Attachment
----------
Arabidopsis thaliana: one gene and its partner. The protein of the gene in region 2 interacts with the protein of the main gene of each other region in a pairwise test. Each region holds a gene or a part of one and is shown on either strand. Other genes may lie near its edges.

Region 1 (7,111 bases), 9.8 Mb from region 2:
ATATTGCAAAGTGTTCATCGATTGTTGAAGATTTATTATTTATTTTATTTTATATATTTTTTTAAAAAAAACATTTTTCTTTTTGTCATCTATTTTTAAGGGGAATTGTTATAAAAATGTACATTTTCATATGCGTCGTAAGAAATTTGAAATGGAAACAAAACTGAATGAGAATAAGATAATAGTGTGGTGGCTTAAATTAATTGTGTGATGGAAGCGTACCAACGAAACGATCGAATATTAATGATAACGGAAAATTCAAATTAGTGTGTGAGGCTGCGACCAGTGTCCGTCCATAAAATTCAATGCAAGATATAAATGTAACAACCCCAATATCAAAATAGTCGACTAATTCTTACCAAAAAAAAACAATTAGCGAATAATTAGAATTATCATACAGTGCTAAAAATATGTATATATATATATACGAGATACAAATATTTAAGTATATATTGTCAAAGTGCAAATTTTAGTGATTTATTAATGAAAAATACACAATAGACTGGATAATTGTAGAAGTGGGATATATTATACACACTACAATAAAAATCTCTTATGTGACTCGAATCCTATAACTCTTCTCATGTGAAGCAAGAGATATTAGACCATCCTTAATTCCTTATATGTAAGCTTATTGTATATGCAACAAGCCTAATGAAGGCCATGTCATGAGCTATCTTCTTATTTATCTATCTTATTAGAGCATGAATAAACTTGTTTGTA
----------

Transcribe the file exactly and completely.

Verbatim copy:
Arabidopsis thaliana: one gene and its partner. The protein of the gene in region 2 interacts with the protein of the main gene of each other region in a pairwise test. Each region holds a gene or a part of one and is shown on either strand. Other genes may lie near its edges.

Region 1 (7,111 bases), 9.8 Mb from region 2:
ATATTGCAAAGTGTTCATCGATTGTTGAAGATTTATTATTTATTTTATTTTATATATTTTTTTAAAAAAAACATTTTTCTTTTTGTCATCTATTTTTAAGGGGAATTGTTATAAAAATGTACATTTTCATATGCGTCGTAAGAAATTTGAAATGGAAACAAAACTGAATGAGAATAAGATAATAGTGTGGTGGCTTAAATTAATTGTGTGATGGAAGCGTACCAACGAAACGATCGAATATTAATGATAACGGAAAATTCAAATTAGTGTGTGAGGCTGCGACCAGTGTCCGTCCATAAAATTCAATGCAAGATATAAATGTAACAACCCCAATATCAAAATAGTCGACTAATTCTTACCAAAAAAAAACAATTAGCGAATAATTAGAATTATCATACAGTGCTAAAAATATGTATATATATATATACGAGATACAAATATTTAAGTATATATTGTCAAAGTGCAAATTTTAGTGATTTATTAATGAAAAATACACAATAGACTGGATAATTGTAGAAGTGGGATATATTATACACACTACAATAAAAATCTCTTATGTGACTCGAATCCTATAACTCTTCTCATGTGAAGCAAGAGATATTAGACCATCCTTAATTCCTTATATGTAAGCTTATTGTATATGCAACAAGCCTAATGAAGGCCATGTCATGAGCTATCTTCTTATTTATCTATCTTATTAGAGCATGAATAAACTTGTTTGTA